MULTIPLICATIVE EQUIVARIANT FORMAL GROUP LAWS.
J.P.C.GREENLEES
Abstract. The universal ring for multiplicative equivariant formal group *
*laws is shown to
be closely related to the Rees ring of the representation ring at the aug*
*mentation ideal, but
only equal to it if the group is topologically cyclic.
1. Introduction
The notion of an A-equivariant formal group law [2] for a compact abelian Lie*
* group A
was introduced to study complex oriented A-equivariant formal group laws, but h*
*as some
intrinsic algebraic interest. The theorem [4] that the coefficient ring of equi*
*variant complex
bordism is the universal ring for equivariant formal group laws establishes tha*
*t the definition
is the correct one. We shall be concerned here with a very special class of eq*
*uivariant
formal group laws: the multiplicative ones, which appear to play a privileged r*
*ole amongst
all equivariant formal group laws. However our principal motivation for consid*
*ering this
case is its importance in understanding equivariant K-theories, and its close r*
*elationship to
representation theory. Much of the algebra presented here is closely mirrored i*
*n [1], and the
author is grateful to R.R. Bruner for useful discussions and comments.
We recall the definition of an A-equivariant formal group law to establish no*
*tation.
Definition 1.1. [2] If A is a finite abelian group, an A-equivariant formal gro*
*up law over a
commutative ring k is a*commutative topological k-algebra R with a coproduct :*
* R -!
R ^R, a map : R -! kA and an orientation y(ffl) 2 R with the following proper*
*ties.
Firstly, makes R into a bicommutative Hopf algebra, and is a homomorphism of *
*Hopf
algebras. Secondly,
(i) y(ffl) is regular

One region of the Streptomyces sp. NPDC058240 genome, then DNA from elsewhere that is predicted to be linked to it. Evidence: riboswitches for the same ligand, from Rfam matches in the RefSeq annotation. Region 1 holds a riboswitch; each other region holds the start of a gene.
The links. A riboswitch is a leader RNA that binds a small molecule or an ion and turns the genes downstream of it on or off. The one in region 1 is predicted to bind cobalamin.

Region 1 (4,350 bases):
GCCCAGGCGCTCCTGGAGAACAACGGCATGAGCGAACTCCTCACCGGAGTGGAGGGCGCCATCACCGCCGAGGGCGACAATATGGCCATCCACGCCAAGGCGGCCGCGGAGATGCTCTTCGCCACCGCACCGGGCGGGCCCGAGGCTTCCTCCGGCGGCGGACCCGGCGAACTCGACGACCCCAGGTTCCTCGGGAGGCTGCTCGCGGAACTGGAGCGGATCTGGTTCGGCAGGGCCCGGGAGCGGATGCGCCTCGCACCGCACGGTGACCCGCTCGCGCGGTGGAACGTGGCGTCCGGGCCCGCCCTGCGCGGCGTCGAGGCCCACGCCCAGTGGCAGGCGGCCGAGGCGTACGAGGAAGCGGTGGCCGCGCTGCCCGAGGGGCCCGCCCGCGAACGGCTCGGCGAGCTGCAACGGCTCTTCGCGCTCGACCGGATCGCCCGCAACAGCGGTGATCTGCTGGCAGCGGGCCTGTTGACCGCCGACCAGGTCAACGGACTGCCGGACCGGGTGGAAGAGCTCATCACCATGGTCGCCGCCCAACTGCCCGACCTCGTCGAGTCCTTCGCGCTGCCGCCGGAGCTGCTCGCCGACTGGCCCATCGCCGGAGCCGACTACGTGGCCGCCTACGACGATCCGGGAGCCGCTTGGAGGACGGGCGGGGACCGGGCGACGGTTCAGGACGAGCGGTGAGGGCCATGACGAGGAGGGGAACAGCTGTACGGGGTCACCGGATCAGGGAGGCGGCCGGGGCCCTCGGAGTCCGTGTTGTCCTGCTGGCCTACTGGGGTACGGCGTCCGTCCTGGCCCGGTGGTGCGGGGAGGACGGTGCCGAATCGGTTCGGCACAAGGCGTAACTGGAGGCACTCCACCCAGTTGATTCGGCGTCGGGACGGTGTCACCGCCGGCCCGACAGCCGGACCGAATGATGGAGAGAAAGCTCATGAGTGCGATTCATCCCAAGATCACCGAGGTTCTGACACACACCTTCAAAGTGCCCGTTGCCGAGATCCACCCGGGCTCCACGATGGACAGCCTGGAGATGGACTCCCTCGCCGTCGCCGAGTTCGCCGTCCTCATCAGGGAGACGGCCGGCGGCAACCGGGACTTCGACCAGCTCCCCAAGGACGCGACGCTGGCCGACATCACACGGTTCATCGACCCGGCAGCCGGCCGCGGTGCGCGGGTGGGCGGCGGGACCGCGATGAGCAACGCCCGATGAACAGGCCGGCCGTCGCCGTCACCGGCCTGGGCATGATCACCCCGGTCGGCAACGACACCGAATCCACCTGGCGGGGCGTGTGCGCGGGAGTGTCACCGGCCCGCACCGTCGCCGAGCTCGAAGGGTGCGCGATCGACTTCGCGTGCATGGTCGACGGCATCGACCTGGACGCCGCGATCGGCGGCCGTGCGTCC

(ii)R=(y(ffl)) ~=k (induced by (ffl)) and
(iii)The topology on R is complete and defined by the ideal = ker().
Remark 1.2. (i) If A is a general abelian compact Lie group the definition is*
* the same
except that in Condition (iii), R is required to be complete with respect to th*
*e system of
principal ideals given*by finite intersections of kernels of the components (ff*
*) : R -! k of
. The Hopf algebra kA is topologized as the product of discrete rings k.
(ii) The element y(ffl) is called the orientation of the formal group law. If t*
*he orientation is
not specified, the resulting structure is called an equivariant formal group.
(iii) One view is that an equivariant formal group law encodes the formal prope*
*rties of the
Euler classes e(ff) = (y(ffl))(ff-1).
The additive structure of every equivariant formal group law is topologically*
* free, and
we may therefore express the structure maps of R in terms of the basis. To des*
*cribe this
basis, we note the element y(ffl) determines elements y(ff) for ff 2 A* by the *
*formula y(ff) =
1
2 J.P.C.GREENLEES
((ff) 1)(y(ffl)). The completeness is thus equivalent to completenessQwith res*
*pect to the
system of principal ideals generated by all finite products ffy(ff).
Theorem 1.3. [2, 13.2] If we choose a complete flag F = (V 1 V 2 . .).in a c*
*om-
plete A-universe, then an equivariant formal group law R has an additive topolo*
*gical k-basis __
1; y(V 1); y(V 2); : :w:here y(V n) = y(ff1)y(ff2) . .y.(ffn) if V = ff1 ff2 *
*. . .ffn. |__|
Remark 1.4. Note that if A is the trivial group this shows that Definition 1.*
*1 gives the
usual concept of a (non-equivariant, commutative, one dimensional) formal group*
* law.
In this note we consider equivariant formal group laws of a very simple form.
Definition 1.5. (i) An equivariant formal group law R is multiplicative if its *
*coproduct
takes the form
y(ffl) = 1 y(ffl) + y(ffl) 1 - vy(ffl) y(ffl)
for some v 2 k.
(ii) Given a multiplicative formal group law over k, we define a binary operati*
*on on k-modules
by x m y = x + y - vxy.
(iii) We also define a polynomial [n](x) in v and x inductively by [0](x) = 0 a*
*nd [n](x) =
([n - 1](x)) m x. Thus
[n](x) = (1 - (1 - vx)n)=v:
Remark 1.6. (i) Note that v is not required to be a unit. In particular, we *
*allow the
degenerate case v = 0, which is usually referred to as an additive law. If v is*
* a unit we say
the formal group law is strictly multiplicative.
(ii) If we assign gradings so that |v| + |x| = 0, then the polynomial [n](x) is*
* homogeneous,
and has the same degree as x. We shall give v degree 2.
(iii) The coefficient of y(ffl) y(ffl) is named to correspond to the Bott elem*
*ent in topological
K-theory.
(iv) The notion depends heavily on the orientation: it is a property of the for*
*mal group law
and not of its underlying formal group.
The purpose of the present note is to observe that there is a representing ri*
*ng for multi-